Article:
For 13 years, the Lynbrook Excellence in Education Foundation was dormant. In 2018, however, district parents revived it in order to bolster Lynbrook students’ education, raising $11,200 last year that will be distributed to Lynbrook Public Schools in the form of grants, and the group’s leaders are now looking to expand on that success this year.
The funds, which were raised through individual donations, will enhance classroom instruction. The period to apply for a foundation grant runs until March 2. District educators and student groups are eligible to apply. More information can be found at www.lynbrookef.org.
Ivy Reilly, the nonprofit’s president, was instrumental in restoring the foundation after it disbanded in 2005. “I saw that the Lynbrook School District has so much to offer and the teachers have so much to offer, but I wanted to give teachers more of an opportunity to do more,” Reilly said. “Education shouldn’t have a limit, and anything we can do to improve that is great.”
Reilly moved to Lynbrook five years ago with her husband, Thomas, and two children, Eric, now 12 and a seventh-grader at Lynbrook South Middle School, and Alexa, 9, a fourth-grader at Marion Street Elementary School. When Eric was in second grade and began playing the oboe and violin, Reilly said, she was happy to discover that he had musical talent, and that the school district had a strong music program. She wanted to get more involved in her children’s education.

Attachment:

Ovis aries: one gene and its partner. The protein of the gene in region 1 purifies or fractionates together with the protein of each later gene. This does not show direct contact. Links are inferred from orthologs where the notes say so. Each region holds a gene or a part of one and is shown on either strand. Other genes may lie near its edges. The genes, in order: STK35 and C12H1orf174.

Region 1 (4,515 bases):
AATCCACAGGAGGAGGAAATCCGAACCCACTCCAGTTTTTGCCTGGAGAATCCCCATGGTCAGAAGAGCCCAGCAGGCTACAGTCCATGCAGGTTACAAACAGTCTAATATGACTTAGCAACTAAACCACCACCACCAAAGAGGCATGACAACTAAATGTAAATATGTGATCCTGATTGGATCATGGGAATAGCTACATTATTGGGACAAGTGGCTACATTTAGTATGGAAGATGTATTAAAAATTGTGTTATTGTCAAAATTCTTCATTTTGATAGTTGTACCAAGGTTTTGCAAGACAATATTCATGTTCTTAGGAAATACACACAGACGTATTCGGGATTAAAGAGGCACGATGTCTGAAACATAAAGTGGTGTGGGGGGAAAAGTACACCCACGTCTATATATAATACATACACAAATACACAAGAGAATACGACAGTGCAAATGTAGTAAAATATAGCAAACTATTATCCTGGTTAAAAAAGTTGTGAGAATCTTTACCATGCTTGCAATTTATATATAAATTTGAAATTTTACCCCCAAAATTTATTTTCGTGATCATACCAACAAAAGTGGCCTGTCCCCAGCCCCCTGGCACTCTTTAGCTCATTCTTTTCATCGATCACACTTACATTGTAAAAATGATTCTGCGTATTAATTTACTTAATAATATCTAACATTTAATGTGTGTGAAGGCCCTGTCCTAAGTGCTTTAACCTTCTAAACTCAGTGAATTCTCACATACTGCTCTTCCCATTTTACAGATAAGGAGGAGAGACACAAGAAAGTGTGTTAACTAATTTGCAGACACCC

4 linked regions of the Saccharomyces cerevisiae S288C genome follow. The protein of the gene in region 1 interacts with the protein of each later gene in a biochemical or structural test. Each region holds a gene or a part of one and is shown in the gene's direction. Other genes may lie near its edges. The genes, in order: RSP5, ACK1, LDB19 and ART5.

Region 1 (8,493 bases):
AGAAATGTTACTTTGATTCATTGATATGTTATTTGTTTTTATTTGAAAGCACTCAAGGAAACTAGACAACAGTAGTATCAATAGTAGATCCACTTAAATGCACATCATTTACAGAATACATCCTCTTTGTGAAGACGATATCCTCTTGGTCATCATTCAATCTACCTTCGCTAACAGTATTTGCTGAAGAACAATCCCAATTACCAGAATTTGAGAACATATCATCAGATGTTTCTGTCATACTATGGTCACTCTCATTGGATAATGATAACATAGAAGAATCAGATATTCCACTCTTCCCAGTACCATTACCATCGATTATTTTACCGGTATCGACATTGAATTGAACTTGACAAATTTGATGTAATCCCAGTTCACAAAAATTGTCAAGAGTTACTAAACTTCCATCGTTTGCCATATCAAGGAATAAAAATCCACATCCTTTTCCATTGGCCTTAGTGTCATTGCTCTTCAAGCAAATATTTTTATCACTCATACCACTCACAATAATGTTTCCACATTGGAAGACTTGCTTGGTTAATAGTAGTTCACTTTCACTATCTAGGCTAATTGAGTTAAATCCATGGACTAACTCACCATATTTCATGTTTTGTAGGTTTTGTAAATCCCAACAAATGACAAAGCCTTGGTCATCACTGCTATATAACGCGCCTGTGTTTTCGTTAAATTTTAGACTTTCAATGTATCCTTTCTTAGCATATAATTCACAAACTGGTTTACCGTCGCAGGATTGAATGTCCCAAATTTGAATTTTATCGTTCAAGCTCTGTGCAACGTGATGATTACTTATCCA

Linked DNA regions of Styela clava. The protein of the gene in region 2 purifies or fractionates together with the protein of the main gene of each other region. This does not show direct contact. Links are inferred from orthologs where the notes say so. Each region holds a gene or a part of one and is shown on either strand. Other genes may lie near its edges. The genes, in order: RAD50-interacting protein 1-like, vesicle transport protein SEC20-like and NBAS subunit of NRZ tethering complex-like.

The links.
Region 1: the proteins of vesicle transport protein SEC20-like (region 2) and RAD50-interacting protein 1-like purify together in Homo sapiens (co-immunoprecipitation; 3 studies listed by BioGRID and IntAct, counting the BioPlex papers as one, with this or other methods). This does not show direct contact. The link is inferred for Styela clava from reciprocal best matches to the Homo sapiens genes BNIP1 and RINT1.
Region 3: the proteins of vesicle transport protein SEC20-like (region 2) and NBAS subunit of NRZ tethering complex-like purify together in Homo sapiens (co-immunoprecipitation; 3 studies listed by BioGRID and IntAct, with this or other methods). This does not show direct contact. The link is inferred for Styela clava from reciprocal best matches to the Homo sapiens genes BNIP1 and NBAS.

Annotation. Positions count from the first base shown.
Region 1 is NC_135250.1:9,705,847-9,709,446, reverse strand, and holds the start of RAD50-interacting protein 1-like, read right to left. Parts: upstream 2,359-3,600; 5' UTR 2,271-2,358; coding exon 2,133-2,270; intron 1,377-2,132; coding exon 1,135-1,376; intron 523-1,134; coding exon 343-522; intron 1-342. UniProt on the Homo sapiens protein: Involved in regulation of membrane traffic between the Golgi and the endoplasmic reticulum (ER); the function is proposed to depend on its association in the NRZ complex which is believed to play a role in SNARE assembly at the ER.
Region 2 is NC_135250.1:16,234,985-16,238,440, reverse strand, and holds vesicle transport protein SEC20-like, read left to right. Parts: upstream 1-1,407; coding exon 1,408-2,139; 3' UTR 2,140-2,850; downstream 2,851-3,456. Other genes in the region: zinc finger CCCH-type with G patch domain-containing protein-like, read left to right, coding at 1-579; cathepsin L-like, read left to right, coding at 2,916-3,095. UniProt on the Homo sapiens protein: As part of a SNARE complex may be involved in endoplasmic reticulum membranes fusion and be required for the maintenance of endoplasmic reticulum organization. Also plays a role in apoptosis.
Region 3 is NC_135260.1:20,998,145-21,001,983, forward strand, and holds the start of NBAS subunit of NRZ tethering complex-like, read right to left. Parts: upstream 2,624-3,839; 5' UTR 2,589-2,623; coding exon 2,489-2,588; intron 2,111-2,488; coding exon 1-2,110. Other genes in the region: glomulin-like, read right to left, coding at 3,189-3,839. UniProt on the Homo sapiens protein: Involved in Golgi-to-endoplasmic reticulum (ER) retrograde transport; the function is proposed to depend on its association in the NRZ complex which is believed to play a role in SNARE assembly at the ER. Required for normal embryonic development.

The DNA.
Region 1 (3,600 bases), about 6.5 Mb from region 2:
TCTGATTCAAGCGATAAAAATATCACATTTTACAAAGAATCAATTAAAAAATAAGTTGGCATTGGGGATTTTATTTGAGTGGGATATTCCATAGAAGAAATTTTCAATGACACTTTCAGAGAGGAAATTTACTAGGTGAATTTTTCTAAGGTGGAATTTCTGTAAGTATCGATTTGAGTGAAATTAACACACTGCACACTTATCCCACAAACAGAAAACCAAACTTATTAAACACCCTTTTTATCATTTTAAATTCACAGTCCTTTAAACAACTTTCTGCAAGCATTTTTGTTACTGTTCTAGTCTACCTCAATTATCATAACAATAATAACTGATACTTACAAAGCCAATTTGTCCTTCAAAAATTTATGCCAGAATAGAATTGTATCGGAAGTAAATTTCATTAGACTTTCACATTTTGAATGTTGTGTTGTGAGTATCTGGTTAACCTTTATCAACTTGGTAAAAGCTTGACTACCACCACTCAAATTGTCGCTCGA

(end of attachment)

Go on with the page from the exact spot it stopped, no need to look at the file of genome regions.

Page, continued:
After attending several Board of Education meetings, at which she met district officials, Reilly decided to resurrect the education foundation and took on the role of president.
“My children were given opportunities that I never thought they would have in Lynbrook schools,” she said. “I love children and my children so much that I wanted to take it a step further by taking up this project to raise money to enhance their educational opportunities even more.”
Past grants, in the early 2000s, funded staff development training, special projects, programs, lectures and STEAM (science, technology, engineering, art and math) initiatives, either districtwide or at individual schools.
For Joe Gallo, who joined the foundation board last month, being a member is his way of getting more involved in the community he has lived in for seven years. With an 18-month-old son at home, Gallo said that through his involvement in the foundation, he hoped he could help Lynbrook schools innovate so his son can receive the best education possible when he attends school.
“At some point, my son will join the school district, and I want the schools to have tools that elevate students to prepare them for college,” he said. “I hope that in 2020 we will be able to improve and grow as a foundation.”
In 2020, Reilly and Gallo said, the foundation plans to reach out to businesses to aid with fundraising. Reilly said she hoped to raise $100,000 this year.
“I think that any [amount] of money we can bring in that can be given back to our kids through our teachers is a fine success,” she said. “. . . It’s very hard to make money when there are so many other worthy charities in our communities that we want to give to. Our goal is to reach out to more businesses, but we currently do not have enough volunteers, which has made it harder.’
Foundation Vice President Adam Callahan agreed that working with businesses would be key. “We’ve been struggling to come up with a plan to get businesses involved in the foundation,” Callahan said. “We need more help internally, and we need local businesses to step up and help. We just have to figure out how.”